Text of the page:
EL Support Lesson

What's in a Book?

Your EL's will learn all about the parts of a book while praciticing their listening and speaking skills. Can be used as a stand alone or support lesson.
This lesson can be used as a pre-lesson for the Identifying Parts of a Book lesson plan.
Grade Subject View aligned standards
This lesson can be used as a pre-lesson for the Identifying Parts of a Book lesson plan.

Students will be able to identify parts of a book.


Students will be able to identify parts of a book verbally and through diagram labeling.

(5 minutes)
  • Play a round of "head, shoulders, knees, and toes" with your students.
  • Refer to the stack or books you selected for this lesson and say, "What do we call these?""Allow students to say the word "books" aloud, and prompt them to say "books" as needed.
  • Explain that just like we have different body parts (head, shoulders, knees, toes) books also have different parts. Tell your students that today they will be learning about the different parts of a book.
(10 minutes)
  • Display the pre-made labled class anchor chart of a book to the class.
  • Group students in pairs and pass out one familiar book to each pair.
  • Point to the different labels (one at a time) shown on both the labeled book and a real book (using modeling). Say the term aloud, providing the student a friendly defition provided in the glossary.
  • Ask the students to repeat each term and then find the matching part of the book using their own books, along with their partner. For example, "Here is the title on my book, can you find the title on your book and point to it?"
  • Check that students are able to identify all the parts of the book, and correct students as needed.
(7 minutes)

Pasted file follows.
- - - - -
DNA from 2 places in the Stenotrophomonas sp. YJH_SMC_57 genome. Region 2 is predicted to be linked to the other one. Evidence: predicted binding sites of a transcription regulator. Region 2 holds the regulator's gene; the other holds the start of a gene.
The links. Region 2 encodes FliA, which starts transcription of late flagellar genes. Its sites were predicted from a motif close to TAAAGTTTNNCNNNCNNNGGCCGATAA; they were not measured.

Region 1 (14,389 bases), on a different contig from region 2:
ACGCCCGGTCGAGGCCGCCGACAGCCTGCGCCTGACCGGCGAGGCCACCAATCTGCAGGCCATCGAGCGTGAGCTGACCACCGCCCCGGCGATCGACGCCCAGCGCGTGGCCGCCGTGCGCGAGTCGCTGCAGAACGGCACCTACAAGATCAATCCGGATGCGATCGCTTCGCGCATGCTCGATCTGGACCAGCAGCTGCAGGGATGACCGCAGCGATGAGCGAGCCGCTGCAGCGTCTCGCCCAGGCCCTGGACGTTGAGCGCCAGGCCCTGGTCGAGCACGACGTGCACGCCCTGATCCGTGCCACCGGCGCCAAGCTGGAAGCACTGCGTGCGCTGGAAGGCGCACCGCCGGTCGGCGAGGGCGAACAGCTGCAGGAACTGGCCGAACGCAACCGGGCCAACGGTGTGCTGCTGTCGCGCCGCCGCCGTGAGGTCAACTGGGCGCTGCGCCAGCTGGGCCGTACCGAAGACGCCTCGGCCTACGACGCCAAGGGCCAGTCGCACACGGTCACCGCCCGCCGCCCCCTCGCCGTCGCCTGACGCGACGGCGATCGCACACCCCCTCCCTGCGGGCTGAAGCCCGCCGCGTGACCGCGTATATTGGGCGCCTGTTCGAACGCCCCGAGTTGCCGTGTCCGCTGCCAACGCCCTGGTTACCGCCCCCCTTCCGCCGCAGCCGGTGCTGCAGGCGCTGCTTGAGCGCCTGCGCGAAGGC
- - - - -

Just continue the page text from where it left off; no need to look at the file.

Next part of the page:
• Hold up a book and ask students to bring their attention back to the front of the room and the book you are holding.
  • Ask students to think about why it is important to know the different parts of a book by saying, "Why might I want to know who wrote this book?" Then, model thinking aloud by answering your question saying, "I could learn if the author wrote more stories like this one by knowing who the author is."
  • Repeat this process by asking questions about the title, illustrator, front/back cover, and spine (as time allows).
  • Ask students to turn to a partner and think-pair-share using the sentence frame, "I could learn ____ by knowing ____ about the book."


  • Work with a small group of students to practice finding and verbally stating the different parts of a book, using real books as models.


  • Have students complete the Anatomy of a Book worksheet and share it with a partner to check their work.
(10 minutes)
  • Pass out the Parts of a Book worksheet and have the students refer back to the class anchor chart to support them as they complete the worksheet independently.
  • Assess whether students were able to accurately find and label each part of the book shown on the worksheet.
(3 minutes)
  • Close the lesson by picking up a favorite class read aloud and saying, "It is so helpful to know the parts of this book! Now I can learn who drew the pictures, who wrote the words, and which side of the book to start reading!"

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